Effort and hard work have always been at the core of Amnesty International, and Amnesty International: Mount Holyoke College embodies this ethos with flair. Founded in 1993, this campus chapter meets weekly to educate its members and raise awareness in the wider Mount Holyoke community about human rights abuses. Worldwide humanitarianism is what Amnesty International does best, and Mount Holyoke students enjoy a hands-on role through campus organization and activism. 

Working for human rights changes lives—of both those who benefit from the services and of those volunteering their time and effort to humanitarian causes. Rita Kerbaj ’14 is a prime example of this. A politics major and Spanish minor while at Mount Holyoke, Rita, pictured left, was on the board of Amnesty International, in addition to having served as a Harriet Newhall Fellow, a writer for the Mount Holyoke News, and a member of the V8s a capella group, and knows very well the value of learning both in and out of the classroom. Her thesis on the reconstruction of memory surrounding enforced disappearances in Argentina and Lebanon shared the worldwide view of Amnesty International and distilled her studies of global issues. Now living in Lagos, Nigeria, Rita continues to embody the global focus and impact of Amnesty International now, working in business development with with the leading e-commerce site in emerging countries, Kaymu.

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Arielle Derival '17 in Lima, Peru, working to promote and defend the rights of women domestic workers.

By MHC Development on August 7, 2015 at 12:23 PM

 

Arielle Derival '17, center, at La Casa de Panchita in Pima, Peru.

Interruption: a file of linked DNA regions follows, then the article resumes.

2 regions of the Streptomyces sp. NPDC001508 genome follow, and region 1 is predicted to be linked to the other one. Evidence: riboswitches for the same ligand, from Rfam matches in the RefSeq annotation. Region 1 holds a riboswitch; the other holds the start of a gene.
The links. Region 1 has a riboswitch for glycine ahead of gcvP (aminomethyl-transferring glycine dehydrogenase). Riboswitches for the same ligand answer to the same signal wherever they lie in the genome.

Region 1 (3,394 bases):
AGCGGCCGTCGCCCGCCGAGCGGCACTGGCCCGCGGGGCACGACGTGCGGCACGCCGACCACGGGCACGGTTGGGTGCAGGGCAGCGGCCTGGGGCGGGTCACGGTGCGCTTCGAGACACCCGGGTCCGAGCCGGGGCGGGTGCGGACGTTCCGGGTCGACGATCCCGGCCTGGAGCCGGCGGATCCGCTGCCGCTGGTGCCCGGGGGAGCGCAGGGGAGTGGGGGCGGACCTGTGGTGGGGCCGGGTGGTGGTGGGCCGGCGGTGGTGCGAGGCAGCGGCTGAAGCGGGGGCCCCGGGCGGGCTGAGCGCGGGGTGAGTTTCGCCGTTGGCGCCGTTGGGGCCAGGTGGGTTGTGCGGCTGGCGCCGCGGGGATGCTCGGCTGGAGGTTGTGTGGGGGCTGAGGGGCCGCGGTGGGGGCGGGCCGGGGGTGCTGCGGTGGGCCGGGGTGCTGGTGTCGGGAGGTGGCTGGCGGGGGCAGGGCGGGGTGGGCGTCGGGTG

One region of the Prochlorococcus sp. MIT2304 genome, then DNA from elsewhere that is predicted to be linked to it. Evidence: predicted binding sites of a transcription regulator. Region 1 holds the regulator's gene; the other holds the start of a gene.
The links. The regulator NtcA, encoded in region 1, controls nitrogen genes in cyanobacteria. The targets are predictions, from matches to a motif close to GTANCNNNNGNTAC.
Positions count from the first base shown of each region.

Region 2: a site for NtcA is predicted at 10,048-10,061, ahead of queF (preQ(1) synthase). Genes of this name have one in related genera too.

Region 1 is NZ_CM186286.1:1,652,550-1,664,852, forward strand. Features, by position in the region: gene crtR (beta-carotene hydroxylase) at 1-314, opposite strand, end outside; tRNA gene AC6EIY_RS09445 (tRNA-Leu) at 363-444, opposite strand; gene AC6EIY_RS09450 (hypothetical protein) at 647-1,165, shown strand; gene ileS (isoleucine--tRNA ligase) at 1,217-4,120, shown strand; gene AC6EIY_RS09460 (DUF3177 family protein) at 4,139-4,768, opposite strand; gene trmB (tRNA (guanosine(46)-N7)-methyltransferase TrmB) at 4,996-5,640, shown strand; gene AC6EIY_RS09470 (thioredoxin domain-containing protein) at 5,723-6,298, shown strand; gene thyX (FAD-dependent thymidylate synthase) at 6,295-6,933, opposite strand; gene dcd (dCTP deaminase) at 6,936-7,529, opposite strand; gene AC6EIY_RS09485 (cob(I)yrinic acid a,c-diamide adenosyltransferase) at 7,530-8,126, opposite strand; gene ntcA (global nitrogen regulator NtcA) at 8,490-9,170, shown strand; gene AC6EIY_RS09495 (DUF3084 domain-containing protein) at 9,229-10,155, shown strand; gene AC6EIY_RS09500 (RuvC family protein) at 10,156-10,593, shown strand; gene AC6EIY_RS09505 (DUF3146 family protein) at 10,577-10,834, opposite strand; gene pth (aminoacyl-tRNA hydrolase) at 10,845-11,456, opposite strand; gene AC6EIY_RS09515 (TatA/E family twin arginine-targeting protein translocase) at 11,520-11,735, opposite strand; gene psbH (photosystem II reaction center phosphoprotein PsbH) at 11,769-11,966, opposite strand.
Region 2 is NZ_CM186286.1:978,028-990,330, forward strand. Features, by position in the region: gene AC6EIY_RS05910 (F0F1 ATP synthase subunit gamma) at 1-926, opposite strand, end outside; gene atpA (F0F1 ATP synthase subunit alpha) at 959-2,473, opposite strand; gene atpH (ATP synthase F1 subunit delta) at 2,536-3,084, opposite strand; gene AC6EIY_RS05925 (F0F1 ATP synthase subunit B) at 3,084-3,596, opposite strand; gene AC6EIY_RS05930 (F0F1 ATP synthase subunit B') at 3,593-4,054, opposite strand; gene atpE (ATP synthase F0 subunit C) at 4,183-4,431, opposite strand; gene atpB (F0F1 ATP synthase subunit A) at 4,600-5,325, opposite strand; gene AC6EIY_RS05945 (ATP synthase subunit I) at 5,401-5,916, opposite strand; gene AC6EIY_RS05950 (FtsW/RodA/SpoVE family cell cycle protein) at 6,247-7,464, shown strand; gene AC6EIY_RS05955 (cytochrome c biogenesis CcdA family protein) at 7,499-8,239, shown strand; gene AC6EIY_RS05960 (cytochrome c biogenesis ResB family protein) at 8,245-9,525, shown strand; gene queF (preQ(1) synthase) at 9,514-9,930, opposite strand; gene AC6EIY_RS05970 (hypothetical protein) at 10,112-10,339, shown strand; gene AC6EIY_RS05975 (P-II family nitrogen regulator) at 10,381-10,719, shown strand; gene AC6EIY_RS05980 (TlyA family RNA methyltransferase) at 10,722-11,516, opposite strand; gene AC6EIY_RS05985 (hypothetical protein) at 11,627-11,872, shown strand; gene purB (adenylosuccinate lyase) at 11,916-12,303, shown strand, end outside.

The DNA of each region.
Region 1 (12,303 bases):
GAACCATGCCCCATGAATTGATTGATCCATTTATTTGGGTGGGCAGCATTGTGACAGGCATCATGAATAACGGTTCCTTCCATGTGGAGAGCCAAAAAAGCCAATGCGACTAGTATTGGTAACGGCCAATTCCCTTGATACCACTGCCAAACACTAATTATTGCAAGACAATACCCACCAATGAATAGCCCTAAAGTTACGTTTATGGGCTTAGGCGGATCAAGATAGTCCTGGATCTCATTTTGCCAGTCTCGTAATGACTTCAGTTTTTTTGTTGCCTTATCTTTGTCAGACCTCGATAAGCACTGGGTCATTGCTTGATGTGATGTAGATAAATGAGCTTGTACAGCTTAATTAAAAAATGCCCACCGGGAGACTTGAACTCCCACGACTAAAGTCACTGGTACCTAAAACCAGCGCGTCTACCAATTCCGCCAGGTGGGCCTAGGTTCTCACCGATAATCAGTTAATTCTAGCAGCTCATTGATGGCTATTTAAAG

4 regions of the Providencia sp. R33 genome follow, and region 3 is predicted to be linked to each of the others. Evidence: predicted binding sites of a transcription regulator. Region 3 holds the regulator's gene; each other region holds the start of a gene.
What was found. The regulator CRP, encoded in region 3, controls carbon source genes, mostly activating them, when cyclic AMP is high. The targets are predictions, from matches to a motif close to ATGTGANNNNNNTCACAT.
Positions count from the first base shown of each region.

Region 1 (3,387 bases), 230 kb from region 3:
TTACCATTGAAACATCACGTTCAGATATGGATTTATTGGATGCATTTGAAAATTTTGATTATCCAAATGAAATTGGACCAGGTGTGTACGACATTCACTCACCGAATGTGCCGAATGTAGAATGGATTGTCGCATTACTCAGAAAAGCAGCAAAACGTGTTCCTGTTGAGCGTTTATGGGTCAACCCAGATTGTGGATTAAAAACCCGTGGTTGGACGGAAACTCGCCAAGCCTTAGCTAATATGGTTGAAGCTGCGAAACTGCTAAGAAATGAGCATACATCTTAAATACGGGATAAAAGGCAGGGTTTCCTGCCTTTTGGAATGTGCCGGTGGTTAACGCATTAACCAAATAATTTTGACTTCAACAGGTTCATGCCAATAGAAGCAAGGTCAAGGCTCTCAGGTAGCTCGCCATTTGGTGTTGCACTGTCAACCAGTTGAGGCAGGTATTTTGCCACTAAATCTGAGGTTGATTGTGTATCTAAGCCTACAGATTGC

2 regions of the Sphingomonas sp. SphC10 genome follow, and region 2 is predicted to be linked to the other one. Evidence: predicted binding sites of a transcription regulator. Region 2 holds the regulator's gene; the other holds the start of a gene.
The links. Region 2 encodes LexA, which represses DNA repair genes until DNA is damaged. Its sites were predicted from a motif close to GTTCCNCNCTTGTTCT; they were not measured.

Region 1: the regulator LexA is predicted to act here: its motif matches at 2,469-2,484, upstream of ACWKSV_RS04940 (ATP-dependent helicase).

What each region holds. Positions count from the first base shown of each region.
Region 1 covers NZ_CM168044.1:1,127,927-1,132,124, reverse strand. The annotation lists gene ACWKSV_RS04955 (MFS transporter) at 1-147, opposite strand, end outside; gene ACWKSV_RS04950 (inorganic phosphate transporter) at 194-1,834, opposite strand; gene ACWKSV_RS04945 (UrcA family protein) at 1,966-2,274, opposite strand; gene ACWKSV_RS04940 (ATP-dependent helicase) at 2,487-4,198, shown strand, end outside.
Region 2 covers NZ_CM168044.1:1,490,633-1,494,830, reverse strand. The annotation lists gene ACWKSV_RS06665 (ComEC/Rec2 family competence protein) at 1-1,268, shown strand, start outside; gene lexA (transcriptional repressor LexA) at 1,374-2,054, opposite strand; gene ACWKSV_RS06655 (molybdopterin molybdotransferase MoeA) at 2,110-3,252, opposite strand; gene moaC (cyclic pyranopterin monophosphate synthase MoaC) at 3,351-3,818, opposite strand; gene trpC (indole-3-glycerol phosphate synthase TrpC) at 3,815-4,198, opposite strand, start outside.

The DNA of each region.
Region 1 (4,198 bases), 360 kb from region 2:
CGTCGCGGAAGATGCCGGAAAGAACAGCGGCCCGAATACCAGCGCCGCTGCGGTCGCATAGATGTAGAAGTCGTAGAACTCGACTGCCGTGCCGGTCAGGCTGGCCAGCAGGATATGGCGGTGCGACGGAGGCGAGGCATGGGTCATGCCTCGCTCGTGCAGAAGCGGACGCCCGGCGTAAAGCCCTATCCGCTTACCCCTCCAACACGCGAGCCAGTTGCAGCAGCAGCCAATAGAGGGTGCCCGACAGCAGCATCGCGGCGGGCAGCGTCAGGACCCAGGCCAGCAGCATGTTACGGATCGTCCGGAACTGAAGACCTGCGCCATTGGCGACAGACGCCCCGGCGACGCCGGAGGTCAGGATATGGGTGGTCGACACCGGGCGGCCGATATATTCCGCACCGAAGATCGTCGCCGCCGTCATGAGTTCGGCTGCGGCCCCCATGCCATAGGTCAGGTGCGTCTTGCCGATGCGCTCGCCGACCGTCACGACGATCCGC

Arielle Derival '17, an Africana Studies and Spanish double major with a Nexus minor in law, public policy, and human rights, writes from Lima, Peru, where she is working with La Casa de Panchita. This NGO promotes and defends the rights of women domestic workers who are often discriminated against based on age, gender, color, language, or culture. It also aims to protect children and prevent the employment of children 14 years or younger who go to the cities in search of domestic work:

The journey so far has been nothing but amazing. I have had the opportunity to work with the lawyer who helps domestic workers with any conflicts they may be having at work, speaking to them in detail about their rights and letting them know about protective laws.

 

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Building Community Fact #16: Ham Hall

By MHC Development on February 16, 2015 at 9:00 AM

It took 346,00 bricks, 40,000 masonry blocks, 3,000 cubic yards of concrete, 10 tons of reinforcing steel, and $1,250,000 to build Ham Hall. Coined the “Tower of Babel” by Mount Holyoke president emeritus Roswell Gray Ham, the hall was hailed as a new foray into economical, multicultural living. Construction began in 1964 under the auspices of President Richard Glenn Gettell. The building was completed and dedicated in September 1965 in honor of president emeritus Ham.

Intended to function as a “language hall,” Ham was designed to provide an immersive language-learning experience. The hall was also popular with international students fluent in the languages spoken on each floor. With five floors of students studying German, Russian, French, Italian, and Spanish, Ham housed 121 students of varying class years in a truly unique setting. Many students chose to live in the dorm for all four years of their education at Mount Holyoke.

One reason for Ham’s popularity and a driving factor in its dedication as a dorm with an international focus was Mount Holyoke’s study abroad program, or absence thereof. When Ham Hall was constructed, Mount Holyoke lacked any formal program for students to study outside the country during their time in college, although 25–30 students a year did utilize intercollegiate access to study abroad programs.